Biodiversity conservation in sacred groves of Manipur, northeast India: population structure and regeneration status of woody species

  • Ashalata Devi Khumbongmayum
  • M. L. Khan
  • R. S. Tripathi
Part of the Topics in Biodiversity and Conservation book series (TOBC, volume 3)


Sacred groves are forest patches conserved by the local people intertwined with their socio-cultural and religious practice. These groves harbour rich biodiversity and play a significant role in the conservation of biodiversity. Population structure and regeneration status of woody species were studied during 2001–2002 in the four sacred groves of Manipur, a state in north east India. A total of 96 woody species was recorded from the four groves, the highest being Konthoujam Lairembi sacred grove (55 species) and lowest in Heingang Marjing sacred grove having 42 species. The density-diameter distribution of woody species in the four groves showed highest stand density and species richness in the lowest girth class (30–60 cm) and decreased in the succeeding girth classes. Overall population structure of the groves based on the number of tree seedlings, saplings and adults, displayed a greater proportion of seedlings followed by saplings and adults while for the selected tree species it varied seasonally and recruitment of species increased during rainy season attaining peak during June. Regeneration status of the four sacred groves based on strength of different age groups in their population showed good regeneration. High occurrence of ‘additional species’ to the groves may be due to the invasion through dispersal from other areas. Possibly, the prevailing favourable microenvironmental conditions contributed to their establishment and growth in the groves. Absence of seedlings and saplings of some of the species in the groves may be due to their poor seed germination and establishment of seedlings in the forest.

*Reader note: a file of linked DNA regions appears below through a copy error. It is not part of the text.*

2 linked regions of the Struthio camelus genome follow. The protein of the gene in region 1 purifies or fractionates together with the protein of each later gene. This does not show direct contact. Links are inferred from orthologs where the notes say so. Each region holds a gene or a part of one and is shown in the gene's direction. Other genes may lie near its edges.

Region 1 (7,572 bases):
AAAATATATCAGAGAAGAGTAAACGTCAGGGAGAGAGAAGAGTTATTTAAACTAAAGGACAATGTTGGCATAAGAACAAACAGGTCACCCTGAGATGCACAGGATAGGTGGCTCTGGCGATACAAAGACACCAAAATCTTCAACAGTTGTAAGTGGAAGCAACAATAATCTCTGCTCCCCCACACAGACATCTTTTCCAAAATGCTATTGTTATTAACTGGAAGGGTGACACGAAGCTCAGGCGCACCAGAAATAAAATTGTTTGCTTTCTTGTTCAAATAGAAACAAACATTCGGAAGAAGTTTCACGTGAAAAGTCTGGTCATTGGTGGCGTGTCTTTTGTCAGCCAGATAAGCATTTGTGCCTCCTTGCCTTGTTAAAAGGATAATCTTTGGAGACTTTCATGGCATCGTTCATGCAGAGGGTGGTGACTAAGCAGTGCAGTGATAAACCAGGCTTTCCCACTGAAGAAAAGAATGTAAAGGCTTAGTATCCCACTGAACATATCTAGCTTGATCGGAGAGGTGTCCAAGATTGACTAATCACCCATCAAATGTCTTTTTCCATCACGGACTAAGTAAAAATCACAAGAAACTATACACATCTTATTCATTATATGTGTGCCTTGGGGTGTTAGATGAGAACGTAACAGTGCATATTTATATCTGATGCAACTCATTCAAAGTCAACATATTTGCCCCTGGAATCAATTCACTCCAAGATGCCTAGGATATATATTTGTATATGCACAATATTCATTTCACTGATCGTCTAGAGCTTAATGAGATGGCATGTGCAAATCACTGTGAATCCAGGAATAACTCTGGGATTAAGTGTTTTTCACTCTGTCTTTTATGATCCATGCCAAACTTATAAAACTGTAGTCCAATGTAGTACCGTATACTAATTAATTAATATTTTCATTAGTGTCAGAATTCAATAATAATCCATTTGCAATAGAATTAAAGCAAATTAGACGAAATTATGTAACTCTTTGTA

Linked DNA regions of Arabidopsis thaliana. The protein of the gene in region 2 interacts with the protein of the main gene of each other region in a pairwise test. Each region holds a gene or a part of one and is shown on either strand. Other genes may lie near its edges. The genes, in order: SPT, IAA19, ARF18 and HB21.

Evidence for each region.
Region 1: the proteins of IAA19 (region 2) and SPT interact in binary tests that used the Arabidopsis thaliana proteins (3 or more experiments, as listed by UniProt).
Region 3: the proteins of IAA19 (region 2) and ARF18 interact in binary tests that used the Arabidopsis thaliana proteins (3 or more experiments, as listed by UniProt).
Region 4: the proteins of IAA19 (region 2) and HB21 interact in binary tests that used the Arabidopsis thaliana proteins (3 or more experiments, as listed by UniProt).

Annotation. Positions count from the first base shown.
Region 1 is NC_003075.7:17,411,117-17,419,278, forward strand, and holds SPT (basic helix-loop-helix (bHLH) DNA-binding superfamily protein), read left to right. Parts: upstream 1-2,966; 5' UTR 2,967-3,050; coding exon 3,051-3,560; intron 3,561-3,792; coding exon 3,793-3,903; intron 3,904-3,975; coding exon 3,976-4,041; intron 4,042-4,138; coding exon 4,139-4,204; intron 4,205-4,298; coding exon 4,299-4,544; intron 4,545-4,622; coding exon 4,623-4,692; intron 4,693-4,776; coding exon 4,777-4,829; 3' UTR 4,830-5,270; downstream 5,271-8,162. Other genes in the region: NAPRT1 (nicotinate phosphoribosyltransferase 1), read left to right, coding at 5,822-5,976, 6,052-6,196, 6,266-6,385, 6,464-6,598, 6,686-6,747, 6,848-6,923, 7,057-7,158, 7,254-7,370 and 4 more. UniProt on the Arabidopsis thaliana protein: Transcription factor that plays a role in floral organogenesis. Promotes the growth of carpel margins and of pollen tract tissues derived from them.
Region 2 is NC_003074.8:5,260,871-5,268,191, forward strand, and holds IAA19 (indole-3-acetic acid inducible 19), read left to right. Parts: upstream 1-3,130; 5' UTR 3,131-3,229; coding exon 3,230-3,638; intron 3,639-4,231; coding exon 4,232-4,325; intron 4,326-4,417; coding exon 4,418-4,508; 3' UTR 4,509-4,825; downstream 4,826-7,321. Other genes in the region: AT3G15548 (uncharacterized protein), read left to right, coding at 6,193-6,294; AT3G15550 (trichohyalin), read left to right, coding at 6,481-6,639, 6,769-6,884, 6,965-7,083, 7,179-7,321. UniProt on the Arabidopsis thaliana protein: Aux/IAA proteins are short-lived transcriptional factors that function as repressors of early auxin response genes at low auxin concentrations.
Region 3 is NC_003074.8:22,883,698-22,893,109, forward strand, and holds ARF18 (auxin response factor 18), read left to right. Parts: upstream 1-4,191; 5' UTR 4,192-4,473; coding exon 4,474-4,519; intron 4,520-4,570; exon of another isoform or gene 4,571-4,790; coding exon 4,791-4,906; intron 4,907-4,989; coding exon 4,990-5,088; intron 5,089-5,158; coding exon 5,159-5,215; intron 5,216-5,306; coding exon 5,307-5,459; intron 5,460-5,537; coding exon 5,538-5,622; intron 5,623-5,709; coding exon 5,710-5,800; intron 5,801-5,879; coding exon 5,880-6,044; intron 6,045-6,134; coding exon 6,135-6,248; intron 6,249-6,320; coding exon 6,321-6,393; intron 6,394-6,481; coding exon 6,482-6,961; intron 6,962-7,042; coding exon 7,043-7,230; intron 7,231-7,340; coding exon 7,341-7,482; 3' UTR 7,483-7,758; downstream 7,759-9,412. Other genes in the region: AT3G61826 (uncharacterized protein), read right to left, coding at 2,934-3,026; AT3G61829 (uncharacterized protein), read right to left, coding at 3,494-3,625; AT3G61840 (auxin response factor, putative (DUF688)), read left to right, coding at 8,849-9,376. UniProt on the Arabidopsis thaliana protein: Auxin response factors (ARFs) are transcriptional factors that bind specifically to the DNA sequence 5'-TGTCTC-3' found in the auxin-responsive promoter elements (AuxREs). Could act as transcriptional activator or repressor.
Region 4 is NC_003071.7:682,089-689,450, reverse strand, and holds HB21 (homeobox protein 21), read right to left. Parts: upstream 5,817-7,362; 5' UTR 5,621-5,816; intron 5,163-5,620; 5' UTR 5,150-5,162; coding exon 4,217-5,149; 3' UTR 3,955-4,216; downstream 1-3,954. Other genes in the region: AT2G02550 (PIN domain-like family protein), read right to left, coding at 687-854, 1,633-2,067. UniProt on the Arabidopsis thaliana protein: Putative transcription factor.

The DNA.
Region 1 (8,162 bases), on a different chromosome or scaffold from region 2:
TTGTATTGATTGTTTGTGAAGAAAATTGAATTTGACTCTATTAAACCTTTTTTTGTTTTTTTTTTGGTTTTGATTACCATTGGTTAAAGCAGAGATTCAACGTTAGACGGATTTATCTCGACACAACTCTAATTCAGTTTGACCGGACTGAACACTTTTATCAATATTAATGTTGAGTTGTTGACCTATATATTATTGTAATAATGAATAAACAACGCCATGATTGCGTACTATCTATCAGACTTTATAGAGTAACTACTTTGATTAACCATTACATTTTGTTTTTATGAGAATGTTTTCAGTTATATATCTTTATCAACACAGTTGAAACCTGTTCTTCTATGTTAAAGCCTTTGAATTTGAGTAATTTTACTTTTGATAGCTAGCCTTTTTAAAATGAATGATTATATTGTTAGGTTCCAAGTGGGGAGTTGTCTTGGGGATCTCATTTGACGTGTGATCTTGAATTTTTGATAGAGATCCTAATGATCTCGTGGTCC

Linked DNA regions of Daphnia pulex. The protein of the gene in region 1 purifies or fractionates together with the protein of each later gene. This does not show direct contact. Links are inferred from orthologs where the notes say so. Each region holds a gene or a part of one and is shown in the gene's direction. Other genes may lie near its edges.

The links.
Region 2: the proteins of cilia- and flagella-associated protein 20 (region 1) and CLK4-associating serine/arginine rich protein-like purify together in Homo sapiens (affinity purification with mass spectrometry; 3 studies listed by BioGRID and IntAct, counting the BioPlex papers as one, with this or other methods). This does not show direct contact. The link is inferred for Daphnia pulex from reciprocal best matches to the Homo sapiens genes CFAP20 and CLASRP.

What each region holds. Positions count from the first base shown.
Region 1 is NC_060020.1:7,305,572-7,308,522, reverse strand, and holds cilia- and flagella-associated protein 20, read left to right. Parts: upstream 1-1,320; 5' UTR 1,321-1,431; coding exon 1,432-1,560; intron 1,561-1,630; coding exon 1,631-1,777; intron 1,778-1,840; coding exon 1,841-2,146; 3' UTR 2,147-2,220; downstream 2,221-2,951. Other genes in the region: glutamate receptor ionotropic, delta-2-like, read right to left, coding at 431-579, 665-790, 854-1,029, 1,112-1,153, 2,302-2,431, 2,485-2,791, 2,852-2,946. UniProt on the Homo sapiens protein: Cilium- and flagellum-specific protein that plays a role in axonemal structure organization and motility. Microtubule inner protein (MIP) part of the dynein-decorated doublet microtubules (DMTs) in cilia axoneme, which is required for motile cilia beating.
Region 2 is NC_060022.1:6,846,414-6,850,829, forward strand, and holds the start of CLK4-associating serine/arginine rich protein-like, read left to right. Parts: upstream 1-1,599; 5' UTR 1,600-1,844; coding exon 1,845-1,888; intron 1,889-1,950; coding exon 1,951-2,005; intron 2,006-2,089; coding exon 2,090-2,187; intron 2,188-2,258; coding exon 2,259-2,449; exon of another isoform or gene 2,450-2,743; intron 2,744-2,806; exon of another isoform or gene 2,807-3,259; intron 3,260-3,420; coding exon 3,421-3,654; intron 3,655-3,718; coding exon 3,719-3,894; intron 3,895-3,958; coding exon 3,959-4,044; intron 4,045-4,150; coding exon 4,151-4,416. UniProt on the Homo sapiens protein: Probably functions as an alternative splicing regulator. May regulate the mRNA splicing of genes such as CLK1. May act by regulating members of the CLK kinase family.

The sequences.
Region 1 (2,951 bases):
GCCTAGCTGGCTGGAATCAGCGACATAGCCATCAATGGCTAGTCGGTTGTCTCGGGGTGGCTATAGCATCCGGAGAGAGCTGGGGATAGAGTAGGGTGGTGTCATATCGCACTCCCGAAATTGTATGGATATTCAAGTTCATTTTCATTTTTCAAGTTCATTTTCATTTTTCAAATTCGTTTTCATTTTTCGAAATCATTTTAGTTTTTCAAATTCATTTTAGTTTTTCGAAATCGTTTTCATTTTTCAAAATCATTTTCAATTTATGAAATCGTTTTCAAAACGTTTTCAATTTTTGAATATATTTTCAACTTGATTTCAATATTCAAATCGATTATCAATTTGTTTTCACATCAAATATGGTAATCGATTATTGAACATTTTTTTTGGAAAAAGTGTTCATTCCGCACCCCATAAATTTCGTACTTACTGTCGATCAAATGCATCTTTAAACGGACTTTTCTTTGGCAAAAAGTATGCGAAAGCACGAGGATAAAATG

Key words

Population structure Regeneration status Sacred groves Tree diversity 


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© Springer 2006

Authors and Affiliations

  • Ashalata Devi Khumbongmayum
    • 1
  • M. L. Khan
    • 1
  • R. S. Tripathi
    • 1
    • 2
  1. 1.Department of ForestryNorth Eastern Regional Institute of Science & TechnologyArunachal PradeshIndia
  2. 2.Department of BotanyNorth-Eastern Hill UniversityShillong, MeghalayaIndia

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